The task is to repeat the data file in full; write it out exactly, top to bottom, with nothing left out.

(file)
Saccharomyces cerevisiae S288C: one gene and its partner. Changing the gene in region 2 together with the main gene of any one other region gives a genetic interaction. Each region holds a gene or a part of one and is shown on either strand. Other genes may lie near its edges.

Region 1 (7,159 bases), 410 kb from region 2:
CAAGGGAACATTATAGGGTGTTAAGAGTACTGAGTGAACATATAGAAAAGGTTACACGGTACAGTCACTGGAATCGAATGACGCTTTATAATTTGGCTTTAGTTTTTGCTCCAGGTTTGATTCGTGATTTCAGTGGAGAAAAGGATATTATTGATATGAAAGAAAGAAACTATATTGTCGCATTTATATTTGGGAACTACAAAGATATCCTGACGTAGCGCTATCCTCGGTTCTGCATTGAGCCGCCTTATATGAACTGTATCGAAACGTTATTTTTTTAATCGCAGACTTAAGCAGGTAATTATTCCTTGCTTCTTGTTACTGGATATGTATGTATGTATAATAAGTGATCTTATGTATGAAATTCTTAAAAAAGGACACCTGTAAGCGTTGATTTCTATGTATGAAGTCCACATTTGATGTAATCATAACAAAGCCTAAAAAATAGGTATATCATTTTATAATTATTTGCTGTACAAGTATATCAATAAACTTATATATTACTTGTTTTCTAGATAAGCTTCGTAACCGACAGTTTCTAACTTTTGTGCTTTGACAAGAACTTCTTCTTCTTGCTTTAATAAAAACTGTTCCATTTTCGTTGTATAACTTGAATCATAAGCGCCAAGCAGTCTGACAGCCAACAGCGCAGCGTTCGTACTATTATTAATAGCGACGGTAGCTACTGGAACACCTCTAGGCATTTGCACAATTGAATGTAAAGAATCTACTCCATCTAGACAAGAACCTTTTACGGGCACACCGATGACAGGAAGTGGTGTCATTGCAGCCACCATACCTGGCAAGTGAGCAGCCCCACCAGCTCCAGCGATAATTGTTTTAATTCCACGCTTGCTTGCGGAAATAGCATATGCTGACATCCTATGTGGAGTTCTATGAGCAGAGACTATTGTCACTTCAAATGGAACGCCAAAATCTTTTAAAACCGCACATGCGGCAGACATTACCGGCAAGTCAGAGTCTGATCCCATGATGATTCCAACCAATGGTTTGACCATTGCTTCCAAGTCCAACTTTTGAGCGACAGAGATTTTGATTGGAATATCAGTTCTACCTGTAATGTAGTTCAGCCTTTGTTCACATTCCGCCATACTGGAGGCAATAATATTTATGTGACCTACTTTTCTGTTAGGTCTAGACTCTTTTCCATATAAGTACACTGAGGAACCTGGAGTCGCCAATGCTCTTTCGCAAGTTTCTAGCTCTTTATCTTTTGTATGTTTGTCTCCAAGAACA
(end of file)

Saccharomyces cerevisiae S288C: one gene and its partner. Changing the gene in region 2 together with the main gene of any one other region gives a genetic interaction. Each region holds a gene or a part of one and is shown on either strand. Other genes may lie near its edges.

Region 1 (7,159 bases), 410 kb from region 2:
CAAGGGAACATTATAGGGTGTTAAGAGTACTGAGTGAACATATAGAAAAGGTTACACGGTACAGTCACTGGAATCGAATGACGCTTTATAATTTGGCTTTAGTTTTTGCTCCAGGTTTGATTCGTGATTTCAGTGGAGAAAAGGATATTATTGATATGAAAGAAAGAAACTATATTGTCGCATTTATATTTGGGAACTACAAAGATATCCTGACGTAGCGCTATCCTCGGTTCTGCATTGAGCCGCCTTATATGAACTGTATCGAAACGTTATTTTTTTAATCGCAGACTTAAGCAGGTAATTATTCCTTGCTTCTTGTTACTGGATATGTATGTATGTATAATAAGTGATCTTATGTATGAAATTCTTAAAAAAGGACACCTGTAAGCGTTGATTTCTATGTATGAAGTCCACATTTGATGTAATCATAACAAAGCCTAAAAAATAGGTATATCATTTTATAATTATTTGCTGTACAAGTATATCAATAAACTTATATATTACTTGTTTTCTAGATAAGCTTCGTAACCGACAGTTTCTAACTTTTGTGCTTTGACAAGAACTTCTTCTTCTTGCTTTAATAAAAACTGTTCCATTTTCGTTGTATAACTTGAATCATAAGCGCCAAGCAGTCTGACAGCCAACAGCGCAGCGTTCGTACTATTATTAATAGCGACGGTAGCTACTGGAACACCTCTAGGCATTTGCACAATTGAATGTAAAGAATCTACTCCATCTAGACAAGAACCTTTTACGGGCACACCGATGACAGGAAGTGGTGTCATTGCAGCCACCATACCTGGCAAGTGAGCAGCCCCACCAGCTCCAGCGATAATTGTTTTAATTCCACGCTTGCTTGCGGAAATAGCATATGCTGACATCCTATGTGGAGTTCTATGAGCAGAGACTATTGTCACTTCAAATGGAACGCCAAAATCTTTTAAAACCGCACATGCGGCAGACATTACCGGCAAGTCAGAGTCTGATCCCATGATGATTCCAACCAATGGTTTGACCATTGCTTCCAAGTCCAACTTTTGAGCGACAGAGATTTTGATTGGAATATCAGTTCTACCTGTAATGTAGTTCAGCCTTTGTTCACATTCCGCCATACTGGAGGCAATAATATTTATGTGACCTACTTTTCTGTTAGGTCTAGACTCTTTTCCATATAAGTACACTGAGGAACCTGGAGTCGCCAATGCTCTTTCGCAAGTTTCTAGCTCTTTATCTTTTGTATGTTTGTCTCCAAGAACA